Journal article

miRNAs in Microglia: Important Players in Multiple Sclerosis Pathology

Alexander D Walsh, Linda T Nguyen, Michele D Binder



Microglia are the resident immune cells of the central nervous system and important regulators of brain homeostasis. Central to this role is a dynamic phenotypic plasticity that enables microglia to respond to environmental and pathological stimuli. Importantly, different microglial phenotypes can be both beneficial and detrimental to central nervous system health. Chronically activated inflammatory microglia are a hallmark of neurodegeneration, including the autoimmune disease multiple sclerosis (MS). By contrast, microglial phagocytosis of myelin debris is essential for resolving inflammation and promoting remyelination. As such, microglia are being explored as a potential therapeutic targ..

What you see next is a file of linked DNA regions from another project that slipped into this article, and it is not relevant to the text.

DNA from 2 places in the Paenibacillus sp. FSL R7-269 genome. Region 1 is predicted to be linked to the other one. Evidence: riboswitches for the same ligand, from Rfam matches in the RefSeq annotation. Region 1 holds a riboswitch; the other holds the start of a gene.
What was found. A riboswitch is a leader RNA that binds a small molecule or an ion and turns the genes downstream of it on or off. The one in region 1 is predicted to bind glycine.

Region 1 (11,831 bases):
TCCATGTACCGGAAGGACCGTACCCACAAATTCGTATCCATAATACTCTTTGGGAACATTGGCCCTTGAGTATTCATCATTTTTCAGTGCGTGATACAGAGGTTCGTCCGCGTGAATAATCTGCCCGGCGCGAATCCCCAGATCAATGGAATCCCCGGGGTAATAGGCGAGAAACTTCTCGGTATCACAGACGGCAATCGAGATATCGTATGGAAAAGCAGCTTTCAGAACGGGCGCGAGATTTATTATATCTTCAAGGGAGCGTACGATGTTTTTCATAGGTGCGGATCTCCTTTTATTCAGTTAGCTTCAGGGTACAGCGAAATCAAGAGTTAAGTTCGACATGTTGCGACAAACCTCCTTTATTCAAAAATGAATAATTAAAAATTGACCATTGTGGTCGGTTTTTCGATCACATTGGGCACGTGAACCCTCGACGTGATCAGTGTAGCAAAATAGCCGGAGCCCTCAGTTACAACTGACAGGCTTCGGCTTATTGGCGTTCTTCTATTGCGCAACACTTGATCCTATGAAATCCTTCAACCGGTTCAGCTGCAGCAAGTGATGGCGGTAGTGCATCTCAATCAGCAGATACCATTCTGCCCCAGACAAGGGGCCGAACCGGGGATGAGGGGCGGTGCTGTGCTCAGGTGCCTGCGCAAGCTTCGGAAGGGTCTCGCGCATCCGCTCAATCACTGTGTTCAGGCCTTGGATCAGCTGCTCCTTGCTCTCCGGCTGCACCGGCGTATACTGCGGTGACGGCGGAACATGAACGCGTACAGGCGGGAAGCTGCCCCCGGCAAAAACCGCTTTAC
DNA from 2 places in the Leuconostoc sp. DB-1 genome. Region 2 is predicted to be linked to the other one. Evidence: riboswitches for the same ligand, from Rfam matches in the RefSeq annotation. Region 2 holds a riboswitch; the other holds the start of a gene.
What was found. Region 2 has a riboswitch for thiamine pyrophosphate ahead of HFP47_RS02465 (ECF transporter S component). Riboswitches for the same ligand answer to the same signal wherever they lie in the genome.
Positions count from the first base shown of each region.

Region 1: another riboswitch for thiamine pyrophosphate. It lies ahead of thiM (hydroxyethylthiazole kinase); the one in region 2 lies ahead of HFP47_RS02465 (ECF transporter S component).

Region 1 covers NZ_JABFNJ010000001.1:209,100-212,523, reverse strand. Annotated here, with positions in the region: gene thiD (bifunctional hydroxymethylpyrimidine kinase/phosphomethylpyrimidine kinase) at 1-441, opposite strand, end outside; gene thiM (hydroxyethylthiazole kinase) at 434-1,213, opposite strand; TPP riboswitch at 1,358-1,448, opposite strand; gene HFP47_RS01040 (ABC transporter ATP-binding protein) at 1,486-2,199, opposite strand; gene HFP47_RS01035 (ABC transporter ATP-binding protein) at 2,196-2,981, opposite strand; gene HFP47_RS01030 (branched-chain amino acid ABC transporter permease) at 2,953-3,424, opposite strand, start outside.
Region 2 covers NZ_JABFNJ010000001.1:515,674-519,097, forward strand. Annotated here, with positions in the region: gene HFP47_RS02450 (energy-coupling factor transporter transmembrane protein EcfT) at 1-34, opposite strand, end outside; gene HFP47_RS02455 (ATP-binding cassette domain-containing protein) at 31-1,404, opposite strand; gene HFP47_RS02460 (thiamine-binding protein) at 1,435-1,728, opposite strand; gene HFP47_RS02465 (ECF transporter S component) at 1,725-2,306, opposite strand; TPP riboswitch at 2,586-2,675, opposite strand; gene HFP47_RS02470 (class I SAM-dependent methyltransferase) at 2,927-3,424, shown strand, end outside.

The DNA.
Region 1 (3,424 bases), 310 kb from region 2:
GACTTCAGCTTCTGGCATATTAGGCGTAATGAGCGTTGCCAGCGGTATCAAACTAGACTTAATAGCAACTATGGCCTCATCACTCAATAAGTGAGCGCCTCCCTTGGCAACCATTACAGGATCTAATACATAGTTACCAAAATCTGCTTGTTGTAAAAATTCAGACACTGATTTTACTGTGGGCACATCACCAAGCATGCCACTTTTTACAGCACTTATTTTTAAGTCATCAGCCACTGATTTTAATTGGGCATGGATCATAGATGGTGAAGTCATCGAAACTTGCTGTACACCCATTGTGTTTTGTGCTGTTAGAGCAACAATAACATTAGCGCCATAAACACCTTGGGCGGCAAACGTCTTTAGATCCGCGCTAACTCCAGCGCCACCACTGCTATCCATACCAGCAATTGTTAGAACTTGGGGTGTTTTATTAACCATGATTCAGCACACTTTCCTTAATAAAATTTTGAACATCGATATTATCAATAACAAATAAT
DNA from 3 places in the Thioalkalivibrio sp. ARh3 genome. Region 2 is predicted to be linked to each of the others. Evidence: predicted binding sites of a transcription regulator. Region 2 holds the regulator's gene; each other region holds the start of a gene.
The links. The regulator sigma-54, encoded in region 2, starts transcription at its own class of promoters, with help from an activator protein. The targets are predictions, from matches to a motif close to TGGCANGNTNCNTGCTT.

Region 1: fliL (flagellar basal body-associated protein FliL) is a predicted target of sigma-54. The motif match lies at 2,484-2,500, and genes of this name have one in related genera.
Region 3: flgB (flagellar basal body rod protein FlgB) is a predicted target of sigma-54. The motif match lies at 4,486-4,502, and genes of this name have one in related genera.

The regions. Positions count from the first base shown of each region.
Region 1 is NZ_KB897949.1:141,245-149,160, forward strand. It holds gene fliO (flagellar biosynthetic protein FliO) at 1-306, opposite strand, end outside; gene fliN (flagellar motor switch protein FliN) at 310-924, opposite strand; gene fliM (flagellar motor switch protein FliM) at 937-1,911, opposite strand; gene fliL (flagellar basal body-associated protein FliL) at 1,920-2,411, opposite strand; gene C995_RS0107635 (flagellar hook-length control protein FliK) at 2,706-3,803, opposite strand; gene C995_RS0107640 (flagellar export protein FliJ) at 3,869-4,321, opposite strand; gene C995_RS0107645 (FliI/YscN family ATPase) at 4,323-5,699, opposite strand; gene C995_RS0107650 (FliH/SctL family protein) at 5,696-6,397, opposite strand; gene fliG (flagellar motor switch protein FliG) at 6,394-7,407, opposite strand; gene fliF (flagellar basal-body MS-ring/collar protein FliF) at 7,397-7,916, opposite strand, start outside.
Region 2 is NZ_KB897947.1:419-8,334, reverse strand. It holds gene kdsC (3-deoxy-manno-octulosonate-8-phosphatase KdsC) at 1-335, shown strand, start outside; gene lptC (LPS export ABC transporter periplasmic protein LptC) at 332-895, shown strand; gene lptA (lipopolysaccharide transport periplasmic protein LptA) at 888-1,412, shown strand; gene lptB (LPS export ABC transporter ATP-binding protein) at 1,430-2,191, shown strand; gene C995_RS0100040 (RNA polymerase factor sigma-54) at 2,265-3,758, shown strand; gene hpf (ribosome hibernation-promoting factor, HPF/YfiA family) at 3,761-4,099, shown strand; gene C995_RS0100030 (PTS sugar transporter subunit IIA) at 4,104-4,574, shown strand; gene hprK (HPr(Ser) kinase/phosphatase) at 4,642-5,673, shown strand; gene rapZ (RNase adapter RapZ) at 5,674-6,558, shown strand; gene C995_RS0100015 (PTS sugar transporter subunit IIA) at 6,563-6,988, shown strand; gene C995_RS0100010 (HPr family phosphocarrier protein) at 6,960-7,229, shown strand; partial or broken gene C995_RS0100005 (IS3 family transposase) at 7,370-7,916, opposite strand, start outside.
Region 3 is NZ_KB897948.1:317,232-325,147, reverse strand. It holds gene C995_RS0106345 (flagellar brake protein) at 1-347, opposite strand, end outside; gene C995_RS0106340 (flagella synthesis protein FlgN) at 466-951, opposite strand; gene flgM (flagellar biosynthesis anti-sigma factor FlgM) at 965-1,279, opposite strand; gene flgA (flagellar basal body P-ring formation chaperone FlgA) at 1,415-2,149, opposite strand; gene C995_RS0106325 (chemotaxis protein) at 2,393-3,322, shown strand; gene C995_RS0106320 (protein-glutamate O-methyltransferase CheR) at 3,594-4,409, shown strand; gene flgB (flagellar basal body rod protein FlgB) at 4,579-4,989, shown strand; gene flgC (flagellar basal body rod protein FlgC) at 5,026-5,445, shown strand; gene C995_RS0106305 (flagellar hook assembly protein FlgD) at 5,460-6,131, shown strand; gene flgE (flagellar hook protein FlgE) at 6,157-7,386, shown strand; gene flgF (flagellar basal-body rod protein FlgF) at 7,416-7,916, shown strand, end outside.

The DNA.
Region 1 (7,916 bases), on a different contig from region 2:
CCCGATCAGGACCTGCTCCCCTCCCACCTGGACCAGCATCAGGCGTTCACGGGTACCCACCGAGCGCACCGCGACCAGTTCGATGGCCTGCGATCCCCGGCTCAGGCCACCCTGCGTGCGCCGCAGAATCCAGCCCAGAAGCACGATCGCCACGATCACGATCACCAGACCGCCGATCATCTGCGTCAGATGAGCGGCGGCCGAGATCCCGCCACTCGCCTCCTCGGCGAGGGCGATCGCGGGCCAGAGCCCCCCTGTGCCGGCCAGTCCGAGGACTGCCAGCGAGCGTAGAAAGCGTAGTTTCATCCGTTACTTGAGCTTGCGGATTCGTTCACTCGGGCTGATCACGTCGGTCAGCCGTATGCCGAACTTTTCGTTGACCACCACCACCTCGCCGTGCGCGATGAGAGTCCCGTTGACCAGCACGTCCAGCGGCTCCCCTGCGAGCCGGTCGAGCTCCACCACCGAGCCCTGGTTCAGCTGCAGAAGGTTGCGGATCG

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University of Melbourne Researchers


Funding Acknowledgements

The author(s) disclosed receipt of the following financial support for the research, authorship, and/or publication of this article: This work is supported by the Australian Government Research Training Programme Scholarship to (A. D. W.), Florey Institute Alan and Elizabeth Finkel Award (to A. W.), and John A McKenzie/Selby Scientific Foundation Award (to A. D. W.). The Florey Institute of Neuroscience and Mental Health acknowledges the strong support from the Victorian Government and in particular the funding from the Operational Infrastructure Support Grant. The funders had no role in study design, data collection and analysis, decision to publish, or preparation of the manuscript.